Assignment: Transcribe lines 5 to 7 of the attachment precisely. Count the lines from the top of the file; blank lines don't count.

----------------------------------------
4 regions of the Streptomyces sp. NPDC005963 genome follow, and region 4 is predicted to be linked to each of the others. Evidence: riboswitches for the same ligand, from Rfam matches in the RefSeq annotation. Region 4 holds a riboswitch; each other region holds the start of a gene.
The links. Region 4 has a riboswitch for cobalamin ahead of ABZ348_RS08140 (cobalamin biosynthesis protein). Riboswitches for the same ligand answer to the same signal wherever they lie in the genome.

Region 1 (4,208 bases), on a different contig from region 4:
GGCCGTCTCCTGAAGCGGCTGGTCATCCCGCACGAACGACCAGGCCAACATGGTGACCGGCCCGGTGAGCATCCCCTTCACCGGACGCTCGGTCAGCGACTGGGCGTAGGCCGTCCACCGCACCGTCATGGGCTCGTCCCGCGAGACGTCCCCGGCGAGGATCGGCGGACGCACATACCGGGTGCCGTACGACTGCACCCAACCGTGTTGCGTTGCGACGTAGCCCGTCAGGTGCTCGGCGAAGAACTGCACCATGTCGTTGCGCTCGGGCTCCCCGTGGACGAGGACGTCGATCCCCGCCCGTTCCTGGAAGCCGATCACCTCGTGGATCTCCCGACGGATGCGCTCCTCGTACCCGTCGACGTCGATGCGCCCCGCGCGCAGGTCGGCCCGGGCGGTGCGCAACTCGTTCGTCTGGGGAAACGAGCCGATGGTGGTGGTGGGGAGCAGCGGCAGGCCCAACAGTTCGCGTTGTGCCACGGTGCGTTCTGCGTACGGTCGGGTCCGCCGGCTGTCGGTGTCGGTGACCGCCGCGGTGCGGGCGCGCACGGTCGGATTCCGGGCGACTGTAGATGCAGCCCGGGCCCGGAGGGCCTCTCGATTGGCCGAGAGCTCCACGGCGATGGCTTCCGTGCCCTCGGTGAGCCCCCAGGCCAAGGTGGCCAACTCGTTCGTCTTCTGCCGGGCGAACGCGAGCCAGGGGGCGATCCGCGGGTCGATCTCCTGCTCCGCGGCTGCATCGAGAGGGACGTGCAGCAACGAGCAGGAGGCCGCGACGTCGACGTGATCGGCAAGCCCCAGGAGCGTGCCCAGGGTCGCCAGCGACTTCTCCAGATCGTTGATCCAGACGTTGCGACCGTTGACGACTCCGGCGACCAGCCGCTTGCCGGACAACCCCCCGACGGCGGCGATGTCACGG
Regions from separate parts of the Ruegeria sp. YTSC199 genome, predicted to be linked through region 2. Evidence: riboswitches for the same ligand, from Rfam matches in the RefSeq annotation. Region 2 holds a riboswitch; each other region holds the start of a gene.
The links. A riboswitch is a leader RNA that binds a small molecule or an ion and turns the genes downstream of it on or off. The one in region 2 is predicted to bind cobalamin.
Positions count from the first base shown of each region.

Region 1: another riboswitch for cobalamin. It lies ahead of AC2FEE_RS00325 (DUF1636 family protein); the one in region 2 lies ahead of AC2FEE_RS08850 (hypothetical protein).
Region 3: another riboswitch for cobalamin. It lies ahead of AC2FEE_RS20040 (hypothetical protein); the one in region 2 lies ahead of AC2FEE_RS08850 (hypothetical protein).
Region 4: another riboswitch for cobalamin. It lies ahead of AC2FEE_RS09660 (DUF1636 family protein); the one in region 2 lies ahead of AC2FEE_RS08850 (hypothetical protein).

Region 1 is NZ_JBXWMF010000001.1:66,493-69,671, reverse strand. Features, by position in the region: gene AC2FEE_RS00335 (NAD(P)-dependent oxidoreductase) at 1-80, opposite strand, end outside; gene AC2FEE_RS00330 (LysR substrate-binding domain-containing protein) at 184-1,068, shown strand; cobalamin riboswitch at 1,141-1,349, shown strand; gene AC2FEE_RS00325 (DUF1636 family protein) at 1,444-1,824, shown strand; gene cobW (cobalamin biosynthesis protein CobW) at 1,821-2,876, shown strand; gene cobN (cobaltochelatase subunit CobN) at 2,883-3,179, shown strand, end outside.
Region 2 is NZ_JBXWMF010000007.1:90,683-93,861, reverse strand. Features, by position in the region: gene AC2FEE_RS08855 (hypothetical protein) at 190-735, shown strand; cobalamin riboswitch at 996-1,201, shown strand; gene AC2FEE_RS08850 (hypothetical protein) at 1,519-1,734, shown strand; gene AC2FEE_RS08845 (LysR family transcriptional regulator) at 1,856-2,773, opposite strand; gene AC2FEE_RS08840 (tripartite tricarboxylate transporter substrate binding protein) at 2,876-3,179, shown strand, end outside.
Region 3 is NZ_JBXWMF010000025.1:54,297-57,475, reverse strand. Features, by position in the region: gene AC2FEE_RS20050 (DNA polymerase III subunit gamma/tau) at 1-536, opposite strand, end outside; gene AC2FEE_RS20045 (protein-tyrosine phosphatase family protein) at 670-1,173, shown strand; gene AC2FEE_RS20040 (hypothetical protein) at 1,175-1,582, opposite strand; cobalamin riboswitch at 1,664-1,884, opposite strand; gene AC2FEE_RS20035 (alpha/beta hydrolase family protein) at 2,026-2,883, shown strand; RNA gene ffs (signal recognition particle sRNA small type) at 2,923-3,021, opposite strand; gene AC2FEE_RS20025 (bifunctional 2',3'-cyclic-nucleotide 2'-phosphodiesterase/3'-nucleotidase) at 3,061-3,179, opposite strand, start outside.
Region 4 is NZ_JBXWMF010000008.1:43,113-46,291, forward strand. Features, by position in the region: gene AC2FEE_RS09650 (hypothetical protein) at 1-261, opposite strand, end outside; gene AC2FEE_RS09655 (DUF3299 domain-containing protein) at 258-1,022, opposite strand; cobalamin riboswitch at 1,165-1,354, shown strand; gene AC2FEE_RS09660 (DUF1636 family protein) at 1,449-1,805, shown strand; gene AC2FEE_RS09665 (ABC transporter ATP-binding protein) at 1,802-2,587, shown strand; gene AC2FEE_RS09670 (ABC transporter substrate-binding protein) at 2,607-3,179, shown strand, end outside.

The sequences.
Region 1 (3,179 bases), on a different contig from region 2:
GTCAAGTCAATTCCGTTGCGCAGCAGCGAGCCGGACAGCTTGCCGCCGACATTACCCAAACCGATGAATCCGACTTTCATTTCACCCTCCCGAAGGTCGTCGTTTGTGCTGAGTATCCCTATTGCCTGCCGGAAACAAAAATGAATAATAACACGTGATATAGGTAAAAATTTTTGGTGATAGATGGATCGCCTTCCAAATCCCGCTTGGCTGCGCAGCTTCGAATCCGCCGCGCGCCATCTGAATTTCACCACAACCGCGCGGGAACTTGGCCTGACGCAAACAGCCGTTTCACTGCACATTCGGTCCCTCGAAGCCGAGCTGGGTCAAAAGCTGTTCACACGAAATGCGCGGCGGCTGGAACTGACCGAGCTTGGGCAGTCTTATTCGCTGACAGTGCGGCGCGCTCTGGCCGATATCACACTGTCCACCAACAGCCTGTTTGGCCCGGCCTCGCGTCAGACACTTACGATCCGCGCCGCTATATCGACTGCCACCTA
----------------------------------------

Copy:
Regions from separate parts of the Ruegeria sp. YTSC199 genome, predicted to be linked through region 2. Evidence: riboswitches for the same ligand, from Rfam matches in the RefSeq annotation. Region 2 holds a riboswitch; each other region holds the start of a gene.
The links. A riboswitch is a leader RNA that binds a small molecule or an ion and turns the genes downstream of it on or off. The one in region 2 is predicted to bind cobalamin.
Positions count from the first base shown of each region.